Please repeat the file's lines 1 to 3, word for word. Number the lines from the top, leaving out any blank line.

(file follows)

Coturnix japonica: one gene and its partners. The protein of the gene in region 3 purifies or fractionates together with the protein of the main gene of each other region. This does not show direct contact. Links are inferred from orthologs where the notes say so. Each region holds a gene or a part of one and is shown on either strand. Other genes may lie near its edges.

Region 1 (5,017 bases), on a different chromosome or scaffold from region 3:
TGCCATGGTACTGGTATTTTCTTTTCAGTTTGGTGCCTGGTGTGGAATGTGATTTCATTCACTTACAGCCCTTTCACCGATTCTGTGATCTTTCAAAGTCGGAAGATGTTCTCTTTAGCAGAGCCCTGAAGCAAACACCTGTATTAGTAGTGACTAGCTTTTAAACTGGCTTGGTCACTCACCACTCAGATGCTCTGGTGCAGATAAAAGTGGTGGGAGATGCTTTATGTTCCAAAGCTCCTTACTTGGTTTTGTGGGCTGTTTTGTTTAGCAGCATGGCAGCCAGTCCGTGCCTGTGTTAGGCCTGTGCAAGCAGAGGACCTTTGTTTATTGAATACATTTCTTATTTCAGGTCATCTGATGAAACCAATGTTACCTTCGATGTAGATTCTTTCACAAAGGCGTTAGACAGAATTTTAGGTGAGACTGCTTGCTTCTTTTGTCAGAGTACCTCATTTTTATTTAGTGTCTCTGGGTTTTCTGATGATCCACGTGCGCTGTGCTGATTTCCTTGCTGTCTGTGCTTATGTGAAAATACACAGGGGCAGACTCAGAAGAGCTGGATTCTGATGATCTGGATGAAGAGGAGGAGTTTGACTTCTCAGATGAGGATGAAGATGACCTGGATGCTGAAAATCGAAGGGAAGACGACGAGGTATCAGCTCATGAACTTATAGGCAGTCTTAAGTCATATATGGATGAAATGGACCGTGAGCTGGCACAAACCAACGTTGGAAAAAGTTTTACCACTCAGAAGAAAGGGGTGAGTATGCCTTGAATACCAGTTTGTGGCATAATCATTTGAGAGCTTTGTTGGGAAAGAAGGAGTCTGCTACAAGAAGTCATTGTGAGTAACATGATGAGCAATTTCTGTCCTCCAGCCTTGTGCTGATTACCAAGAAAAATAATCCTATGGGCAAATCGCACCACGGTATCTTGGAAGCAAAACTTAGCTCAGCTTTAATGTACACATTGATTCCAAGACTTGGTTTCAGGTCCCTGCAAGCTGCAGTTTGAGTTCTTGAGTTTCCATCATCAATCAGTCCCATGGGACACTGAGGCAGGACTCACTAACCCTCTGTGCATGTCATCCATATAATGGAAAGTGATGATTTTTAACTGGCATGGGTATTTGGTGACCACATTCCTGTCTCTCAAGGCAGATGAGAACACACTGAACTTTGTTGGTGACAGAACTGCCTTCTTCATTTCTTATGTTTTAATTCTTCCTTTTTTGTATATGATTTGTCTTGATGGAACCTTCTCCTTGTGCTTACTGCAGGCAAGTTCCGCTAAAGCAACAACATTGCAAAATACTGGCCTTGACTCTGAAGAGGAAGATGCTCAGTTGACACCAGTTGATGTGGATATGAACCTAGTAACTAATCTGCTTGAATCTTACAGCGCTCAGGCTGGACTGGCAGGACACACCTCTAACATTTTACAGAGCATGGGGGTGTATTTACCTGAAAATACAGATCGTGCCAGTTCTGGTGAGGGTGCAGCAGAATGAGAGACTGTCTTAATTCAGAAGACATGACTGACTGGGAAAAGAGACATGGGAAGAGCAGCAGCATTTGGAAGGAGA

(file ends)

Coturnix japonica: one gene and its partners. The protein of the gene in region 3 purifies or fractionates together with the protein of the main gene of each other region. This does not show direct contact. Links are inferred from orthologs where the notes say so. Each region holds a gene or a part of one and is shown on either strand. Other genes may lie near its edges.

Region 1 (5,017 bases), on a different chromosome or scaffold from region 3:
TGCCATGGTACTGGTATTTTCTTTTCAGTTTGGTGCCTGGTGTGGAATGTGATTTCATTCACTTACAGCCCTTTCACCGATTCTGTGATCTTTCAAAGTCGGAAGATGTTCTCTTTAGCAGAGCCCTGAAGCAAACACCTGTATTAGTAGTGACTAGCTTTTAAACTGGCTTGGTCACTCACCACTCAGATGCTCTGGTGCAGATAAAAGTGGTGGGAGATGCTTTATGTTCCAAAGCTCCTTACTTGGTTTTGTGGGCTGTTTTGTTTAGCAGCATGGCAGCCAGTCCGTGCCTGTGTTAGGCCTGTGCAAGCAGAGGACCTTTGTTTATTGAATACATTTCTTATTTCAGGTCATCTGATGAAACCAATGTTACCTTCGATGTAGATTCTTTCACAAAGGCGTTAGACAGAATTTTAGGTGAGACTGCTTGCTTCTTTTGTCAGAGTACCTCATTTTTATTTAGTGTCTCTGGGTTTTCTGATGATCCACGTGCGCTGTGCTGATTTCCTTGCTGTCTGTGCTTATGTGAAAATACACAGGGGCAGACTCAGAAGAGCTGGATTCTGATGATCTGGATGAAGAGGAGGAGTTTGACTTCTCAGATGAGGATGAAGATGACCTGGATGCTGAAAATCGAAGGGAAGACGACGAGGTATCAGCTCATGAACTTATAGGCAGTCTTAAGTCATATATGGATGAAATGGACCGTGAGCTGGCACAAACCAACGTTGGAAAAAGTTTTACCACTCAGAAGAAAGGGGTGAGTATGCCTTGAATACCAGTTTGTGGCATAATCATTTGAGAGCTTTGTTGGGAAAGAAGGAGTCTGCTACAAGAAGTCATTGTGAGTAACATGATGAGCAATTTCTGTCCTCCAGCCTTGTGCTGATTACCAAGAAAAATAATCCTATGGGCAAATCGCACCACGGTATCTTGGAAGCAAAACTTAGCTCAGCTTTAATGTACACATTGATTCCAAGACTTGGTTTCAGGTCCCTGCAAGCTGCAGTTTGAGTTCTTGAGTTTCCATCATCAATCAGTCCCATGGGACACTGAGGCAGGACTCACTAACCCTCTGTGCATGTCATCCATATAATGGAAAGTGATGATTTTTAACTGGCATGGGTATTTGGTGACCACATTCCTGTCTCTCAAGGCAGATGAGAACACACTGAACTTTGTTGGTGACAGAACTGCCTTCTTCATTTCTTATGTTTTAATTCTTCCTTTTTTGTATATGATTTGTCTTGATGGAACCTTCTCCTTGTGCTTACTGCAGGCAAGTTCCGCTAAAGCAACAACATTGCAAAATACTGGCCTTGACTCTGAAGAGGAAGATGCTCAGTTGACACCAGTTGATGTGGATATGAACCTAGTAACTAATCTGCTTGAATCTTACAGCGCTCAGGCTGGACTGGCAGGACACACCTCTAACATTTTACAGAGCATGGGGGTGTATTTACCTGAAAATACAGATCGTGCCAGTTCTGGTGAGGGTGCAGCAGAATGAGAGACTGTCTTAATTCAGAAGACATGACTGACTGGGAAAAGAGACATGGGAAGAGCAGCAGCATTTGGAAGGAGA